How can iPhone survive a fall from ~16,000 feet? How can iPhone survive a fall from ~16,000 feet?

Jokes aside, the incident with Alaska Airlines flight 1282 was a really scary experience for everyone involved. Luckily, it’s never turned into an accident, but there is obviously something wrong with 737 Max planes, and we are glad to know that Boeing has launched a full-scale investigation.

The curious side of the event are a couple of phones flying down to Earth about 16,000 feet (that’s around 4,000 meters, if you think in the metric system) and remaining fully operational afterwards. How’s that possible? Let’s consider the physics behind this strange outcome.

Physics of a falling iPhone

As you’ve noticed, we’re talking about two phones that fell off flight 1282, but it’s only the iPhone that made into the news, for whatever reason. Moreover, this one is not the first officially registered incident involving phones landing from high altitudes only to be found later in working condition: for example, one fell from 1,000 feet in 2018, and another from 9,300 in 2015. It’s just that the circumstances of those falls weren’t as dramatic.

So why don’t they shatter to pieces upon impact? Three reasons.

  1. Inherent durability – phone makers tend to opt for stronger glass.
  2. Terminal velocity – a falling phone (or falling anything, for that matter) accelerates only to a certain point.
  3. Mode of landing – a fall screen down flat on a tile floor is completely different from tumbling through bushes on the way to the ground.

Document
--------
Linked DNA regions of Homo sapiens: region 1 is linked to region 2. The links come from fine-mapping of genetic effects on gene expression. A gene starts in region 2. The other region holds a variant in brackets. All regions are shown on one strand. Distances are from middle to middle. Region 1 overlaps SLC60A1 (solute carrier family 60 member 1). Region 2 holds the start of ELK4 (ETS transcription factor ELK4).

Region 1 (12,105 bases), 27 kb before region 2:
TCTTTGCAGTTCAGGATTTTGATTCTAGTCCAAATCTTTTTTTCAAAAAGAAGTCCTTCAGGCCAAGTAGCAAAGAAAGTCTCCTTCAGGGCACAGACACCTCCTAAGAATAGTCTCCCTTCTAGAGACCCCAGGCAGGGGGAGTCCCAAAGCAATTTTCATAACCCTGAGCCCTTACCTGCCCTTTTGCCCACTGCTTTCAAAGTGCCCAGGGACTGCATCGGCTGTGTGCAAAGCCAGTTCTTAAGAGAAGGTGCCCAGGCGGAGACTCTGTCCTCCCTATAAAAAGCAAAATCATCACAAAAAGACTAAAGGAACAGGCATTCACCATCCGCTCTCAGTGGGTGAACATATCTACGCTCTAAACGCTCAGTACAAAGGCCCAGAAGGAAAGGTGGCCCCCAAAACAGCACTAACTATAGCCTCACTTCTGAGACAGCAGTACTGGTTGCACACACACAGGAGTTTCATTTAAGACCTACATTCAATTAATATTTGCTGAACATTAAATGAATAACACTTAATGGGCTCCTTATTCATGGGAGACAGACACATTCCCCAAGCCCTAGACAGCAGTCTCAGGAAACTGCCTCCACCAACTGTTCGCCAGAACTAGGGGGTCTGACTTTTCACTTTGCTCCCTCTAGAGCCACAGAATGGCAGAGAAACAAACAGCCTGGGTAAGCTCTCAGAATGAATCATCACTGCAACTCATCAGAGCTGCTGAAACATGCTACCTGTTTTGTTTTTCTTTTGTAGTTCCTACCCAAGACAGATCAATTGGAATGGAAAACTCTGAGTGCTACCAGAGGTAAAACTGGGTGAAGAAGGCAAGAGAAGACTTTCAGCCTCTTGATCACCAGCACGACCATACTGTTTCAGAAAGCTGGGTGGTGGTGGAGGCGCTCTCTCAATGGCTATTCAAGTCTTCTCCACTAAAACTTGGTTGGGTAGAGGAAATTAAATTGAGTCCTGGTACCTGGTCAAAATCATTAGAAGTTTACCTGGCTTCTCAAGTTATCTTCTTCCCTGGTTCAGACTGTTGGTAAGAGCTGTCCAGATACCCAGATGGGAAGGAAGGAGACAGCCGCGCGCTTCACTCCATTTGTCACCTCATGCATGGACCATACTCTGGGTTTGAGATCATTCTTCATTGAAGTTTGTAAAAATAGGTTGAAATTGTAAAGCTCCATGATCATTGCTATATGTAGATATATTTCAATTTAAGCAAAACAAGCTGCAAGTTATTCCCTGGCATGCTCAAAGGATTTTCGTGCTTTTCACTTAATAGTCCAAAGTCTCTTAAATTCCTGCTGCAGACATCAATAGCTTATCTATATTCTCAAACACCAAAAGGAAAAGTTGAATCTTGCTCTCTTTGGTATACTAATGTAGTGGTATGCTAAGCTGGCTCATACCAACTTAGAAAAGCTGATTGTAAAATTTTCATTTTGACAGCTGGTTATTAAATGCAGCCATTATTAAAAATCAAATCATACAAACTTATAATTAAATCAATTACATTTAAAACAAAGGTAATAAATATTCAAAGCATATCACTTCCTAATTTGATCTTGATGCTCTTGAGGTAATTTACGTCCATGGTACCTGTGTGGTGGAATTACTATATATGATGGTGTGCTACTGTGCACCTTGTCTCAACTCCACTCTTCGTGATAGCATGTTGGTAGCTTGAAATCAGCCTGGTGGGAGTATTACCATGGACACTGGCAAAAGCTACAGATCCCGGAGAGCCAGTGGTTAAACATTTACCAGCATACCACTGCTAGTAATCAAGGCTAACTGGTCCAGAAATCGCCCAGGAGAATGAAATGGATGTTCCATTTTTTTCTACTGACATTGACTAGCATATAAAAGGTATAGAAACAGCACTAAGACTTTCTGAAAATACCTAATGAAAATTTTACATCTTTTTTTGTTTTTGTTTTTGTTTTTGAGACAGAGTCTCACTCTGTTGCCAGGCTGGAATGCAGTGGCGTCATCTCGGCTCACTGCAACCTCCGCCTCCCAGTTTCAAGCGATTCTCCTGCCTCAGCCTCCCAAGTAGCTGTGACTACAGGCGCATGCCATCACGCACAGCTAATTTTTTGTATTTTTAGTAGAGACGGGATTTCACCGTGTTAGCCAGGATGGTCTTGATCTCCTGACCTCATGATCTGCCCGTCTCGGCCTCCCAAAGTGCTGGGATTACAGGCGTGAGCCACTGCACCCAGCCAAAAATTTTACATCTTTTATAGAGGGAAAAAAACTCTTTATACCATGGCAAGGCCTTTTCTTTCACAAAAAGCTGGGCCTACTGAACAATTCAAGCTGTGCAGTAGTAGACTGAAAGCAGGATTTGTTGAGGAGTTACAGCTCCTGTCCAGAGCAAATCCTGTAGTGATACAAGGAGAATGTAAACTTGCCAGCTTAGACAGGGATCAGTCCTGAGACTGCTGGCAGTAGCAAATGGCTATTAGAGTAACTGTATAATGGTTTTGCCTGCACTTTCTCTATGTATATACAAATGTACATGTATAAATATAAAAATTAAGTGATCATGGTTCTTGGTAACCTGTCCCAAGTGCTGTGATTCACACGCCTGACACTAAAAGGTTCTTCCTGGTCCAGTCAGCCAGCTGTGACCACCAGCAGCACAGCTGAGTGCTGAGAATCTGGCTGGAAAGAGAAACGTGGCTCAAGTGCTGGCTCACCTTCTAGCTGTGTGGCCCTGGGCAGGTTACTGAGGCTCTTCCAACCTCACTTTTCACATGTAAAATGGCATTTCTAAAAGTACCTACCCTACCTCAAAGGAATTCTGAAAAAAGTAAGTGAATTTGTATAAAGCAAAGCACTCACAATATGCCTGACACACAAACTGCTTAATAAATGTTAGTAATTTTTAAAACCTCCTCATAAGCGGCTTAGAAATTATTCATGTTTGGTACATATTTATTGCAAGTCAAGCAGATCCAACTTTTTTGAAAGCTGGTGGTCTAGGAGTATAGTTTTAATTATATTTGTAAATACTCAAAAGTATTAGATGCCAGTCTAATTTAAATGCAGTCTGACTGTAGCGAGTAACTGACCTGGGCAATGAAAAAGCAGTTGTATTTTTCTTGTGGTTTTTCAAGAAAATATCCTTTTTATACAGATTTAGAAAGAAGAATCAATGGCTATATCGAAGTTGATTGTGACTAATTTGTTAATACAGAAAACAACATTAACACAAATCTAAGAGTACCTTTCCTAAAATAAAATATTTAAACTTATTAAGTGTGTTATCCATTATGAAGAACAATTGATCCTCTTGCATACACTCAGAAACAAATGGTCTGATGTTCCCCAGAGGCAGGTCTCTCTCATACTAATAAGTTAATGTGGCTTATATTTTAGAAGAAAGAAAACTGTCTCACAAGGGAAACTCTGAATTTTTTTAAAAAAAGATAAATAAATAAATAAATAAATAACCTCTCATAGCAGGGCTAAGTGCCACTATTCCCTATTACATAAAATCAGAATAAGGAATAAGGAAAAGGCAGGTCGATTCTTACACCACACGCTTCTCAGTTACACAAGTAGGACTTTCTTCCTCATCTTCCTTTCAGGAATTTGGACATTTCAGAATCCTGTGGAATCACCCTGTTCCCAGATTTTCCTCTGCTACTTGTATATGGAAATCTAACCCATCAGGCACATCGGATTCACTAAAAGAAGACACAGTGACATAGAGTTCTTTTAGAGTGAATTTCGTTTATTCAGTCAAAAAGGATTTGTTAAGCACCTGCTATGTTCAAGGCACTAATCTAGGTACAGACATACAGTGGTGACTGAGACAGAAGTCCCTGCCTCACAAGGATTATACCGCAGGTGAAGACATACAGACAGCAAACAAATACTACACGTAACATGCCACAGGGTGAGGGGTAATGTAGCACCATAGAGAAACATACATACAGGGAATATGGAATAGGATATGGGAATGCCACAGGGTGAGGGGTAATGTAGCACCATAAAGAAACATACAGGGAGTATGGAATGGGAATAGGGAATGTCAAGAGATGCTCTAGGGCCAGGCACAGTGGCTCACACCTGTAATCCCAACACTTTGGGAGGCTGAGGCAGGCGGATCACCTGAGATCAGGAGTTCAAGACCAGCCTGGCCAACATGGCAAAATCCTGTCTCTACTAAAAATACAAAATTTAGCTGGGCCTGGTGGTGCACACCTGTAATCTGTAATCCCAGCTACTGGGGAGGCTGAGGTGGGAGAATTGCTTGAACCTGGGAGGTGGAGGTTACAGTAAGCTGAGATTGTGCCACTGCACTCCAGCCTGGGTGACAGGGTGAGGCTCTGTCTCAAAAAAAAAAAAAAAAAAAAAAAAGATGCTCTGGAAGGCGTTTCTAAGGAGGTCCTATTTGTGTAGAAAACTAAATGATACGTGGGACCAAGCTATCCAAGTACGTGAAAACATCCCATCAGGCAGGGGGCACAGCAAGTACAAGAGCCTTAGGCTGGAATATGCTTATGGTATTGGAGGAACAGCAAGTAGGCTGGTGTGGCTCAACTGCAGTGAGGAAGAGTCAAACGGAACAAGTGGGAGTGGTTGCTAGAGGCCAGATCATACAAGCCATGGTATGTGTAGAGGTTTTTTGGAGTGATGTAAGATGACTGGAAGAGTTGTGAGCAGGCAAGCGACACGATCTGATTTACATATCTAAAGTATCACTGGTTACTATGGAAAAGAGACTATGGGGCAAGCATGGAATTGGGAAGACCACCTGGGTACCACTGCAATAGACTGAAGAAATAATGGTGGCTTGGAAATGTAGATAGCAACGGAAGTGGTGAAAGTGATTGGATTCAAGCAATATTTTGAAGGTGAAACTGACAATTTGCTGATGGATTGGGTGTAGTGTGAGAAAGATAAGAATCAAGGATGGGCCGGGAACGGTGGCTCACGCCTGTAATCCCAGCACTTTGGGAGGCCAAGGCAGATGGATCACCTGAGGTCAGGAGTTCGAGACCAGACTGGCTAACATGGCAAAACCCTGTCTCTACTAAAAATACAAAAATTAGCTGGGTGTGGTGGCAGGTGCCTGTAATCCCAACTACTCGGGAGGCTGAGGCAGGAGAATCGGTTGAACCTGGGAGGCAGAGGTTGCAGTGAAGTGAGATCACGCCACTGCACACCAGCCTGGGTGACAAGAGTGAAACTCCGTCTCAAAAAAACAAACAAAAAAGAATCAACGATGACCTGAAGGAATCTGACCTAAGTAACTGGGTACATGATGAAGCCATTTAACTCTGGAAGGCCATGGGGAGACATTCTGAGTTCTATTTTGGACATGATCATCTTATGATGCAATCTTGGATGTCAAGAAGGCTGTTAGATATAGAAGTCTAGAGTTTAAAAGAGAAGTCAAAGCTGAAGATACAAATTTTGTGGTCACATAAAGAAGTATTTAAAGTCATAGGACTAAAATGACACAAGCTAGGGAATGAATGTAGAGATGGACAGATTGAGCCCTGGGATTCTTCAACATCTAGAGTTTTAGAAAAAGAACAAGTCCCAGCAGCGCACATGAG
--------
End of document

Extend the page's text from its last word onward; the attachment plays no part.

This is how it usually ends for an iPhone (AI-generated image)This is how it usually ends for an iPhone (AI-generated image)

If you’re skeptical about item #1 above, item #3 explains why your phone, Gorilla glass and everything, acquires a web of cracks after falling 3 feet from a desk, while another remains intact having traveled 16,000 feet to the ground. The former hits a very hard surface, with impact concentrated in a single point, give or take; the latter, meeting bushes, slows down with every twig and leaf (all rather soft) it hits on the way. Thus, when it reaches ground, the speed of its travel is not that high already.

As for terminal velocity, given a typical phone’s dimensions and weight, it stops accelerating after falling for a bit more than 300 feet, and by that time, its speed will be around 60 mph. That’s physics for you!

And while it’s fascinating to hear the story of an iPhone screaming down 16,000 feet and surviving the fall, considering the circumstances, we’d rather have no news like that to report at all. Save flights, everyone!

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